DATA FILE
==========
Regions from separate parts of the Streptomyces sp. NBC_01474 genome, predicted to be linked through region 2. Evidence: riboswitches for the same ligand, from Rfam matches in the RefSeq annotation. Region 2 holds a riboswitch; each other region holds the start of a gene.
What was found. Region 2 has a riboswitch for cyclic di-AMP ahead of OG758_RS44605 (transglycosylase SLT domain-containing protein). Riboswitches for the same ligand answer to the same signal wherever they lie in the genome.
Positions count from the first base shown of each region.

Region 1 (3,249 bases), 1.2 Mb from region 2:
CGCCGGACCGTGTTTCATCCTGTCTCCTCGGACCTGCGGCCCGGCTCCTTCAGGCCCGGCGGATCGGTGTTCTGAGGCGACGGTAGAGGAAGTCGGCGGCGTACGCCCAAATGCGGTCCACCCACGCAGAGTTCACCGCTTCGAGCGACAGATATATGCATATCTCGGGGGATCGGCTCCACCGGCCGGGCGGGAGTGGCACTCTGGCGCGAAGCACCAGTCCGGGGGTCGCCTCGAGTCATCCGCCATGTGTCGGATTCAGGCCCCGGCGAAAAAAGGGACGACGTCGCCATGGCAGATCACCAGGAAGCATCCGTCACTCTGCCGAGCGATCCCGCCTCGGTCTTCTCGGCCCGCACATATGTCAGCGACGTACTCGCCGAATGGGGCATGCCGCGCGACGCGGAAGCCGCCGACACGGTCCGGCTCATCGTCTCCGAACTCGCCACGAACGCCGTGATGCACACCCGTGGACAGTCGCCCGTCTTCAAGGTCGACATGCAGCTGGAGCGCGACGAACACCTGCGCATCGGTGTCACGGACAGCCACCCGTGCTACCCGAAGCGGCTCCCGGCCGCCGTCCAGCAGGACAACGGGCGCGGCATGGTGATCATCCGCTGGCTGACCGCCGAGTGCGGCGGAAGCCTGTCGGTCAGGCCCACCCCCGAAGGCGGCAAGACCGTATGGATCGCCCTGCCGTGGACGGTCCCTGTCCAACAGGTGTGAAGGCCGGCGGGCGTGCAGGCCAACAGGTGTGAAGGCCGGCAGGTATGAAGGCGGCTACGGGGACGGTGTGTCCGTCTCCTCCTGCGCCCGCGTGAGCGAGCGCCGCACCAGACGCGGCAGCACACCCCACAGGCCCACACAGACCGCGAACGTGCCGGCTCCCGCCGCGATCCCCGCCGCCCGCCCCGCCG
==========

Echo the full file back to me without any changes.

Regions from separate parts of the Streptomyces sp. NBC_01474 genome, predicted to be linked through region 2. Evidence: riboswitches for the same ligand, from Rfam matches in the RefSeq annotation. Region 2 holds a riboswitch; each other region holds the start of a gene.
What was found. Region 2 has a riboswitch for cyclic di-AMP ahead of OG758_RS44605 (transglycosylase SLT domain-containing protein). Riboswitches for the same ligand answer to the same signal wherever they lie in the genome.
Positions count from the first base shown of each region.

Region 1 (3,249 bases), 1.2 Mb from region 2:
CGCCGGACCGTGTTTCATCCTGTCTCCTCGGACCTGCGGCCCGGCTCCTTCAGGCCCGGCGGATCGGTGTTCTGAGGCGACGGTAGAGGAAGTCGGCGGCGTACGCCCAAATGCGGTCCACCCACGCAGAGTTCACCGCTTCGAGCGACAGATATATGCATATCTCGGGGGATCGGCTCCACCGGCCGGGCGGGAGTGGCACTCTGGCGCGAAGCACCAGTCCGGGGGTCGCCTCGAGTCATCCGCCATGTGTCGGATTCAGGCCCCGGCGAAAAAAGGGACGACGTCGCCATGGCAGATCACCAGGAAGCATCCGTCACTCTGCCGAGCGATCCCGCCTCGGTCTTCTCGGCCCGCACATATGTCAGCGACGTACTCGCCGAATGGGGCATGCCGCGCGACGCGGAAGCCGCCGACACGGTCCGGCTCATCGTCTCCGAACTCGCCACGAACGCCGTGATGCACACCCGTGGACAGTCGCCCGTCTTCAAGGTCGACATGCAGCTGGAGCGCGACGAACACCTGCGCATCGGTGTCACGGACAGCCACCCGTGCTACCCGAAGCGGCTCCCGGCCGCCGTCCAGCAGGACAACGGGCGCGGCATGGTGATCATCCGCTGGCTGACCGCCGAGTGCGGCGGAAGCCTGTCGGTCAGGCCCACCCCCGAAGGCGGCAAGACCGTATGGATCGCCCTGCCGTGGACGGTCCCTGTCCAACAGGTGTGAAGGCCGGCGGGCGTGCAGGCCAACAGGTGTGAAGGCCGGCAGGTATGAAGGCGGCTACGGGGACGGTGTGTCCGTCTCCTCCTGCGCCCGCGTGAGCGAGCGCCGCACCAGACGCGGCAGCACACCCCACAGGCCCACACAGACCGCGAACGTGCCGGCTCCCGCCGCGATCCCCGCCGCCCGCCCCGCCG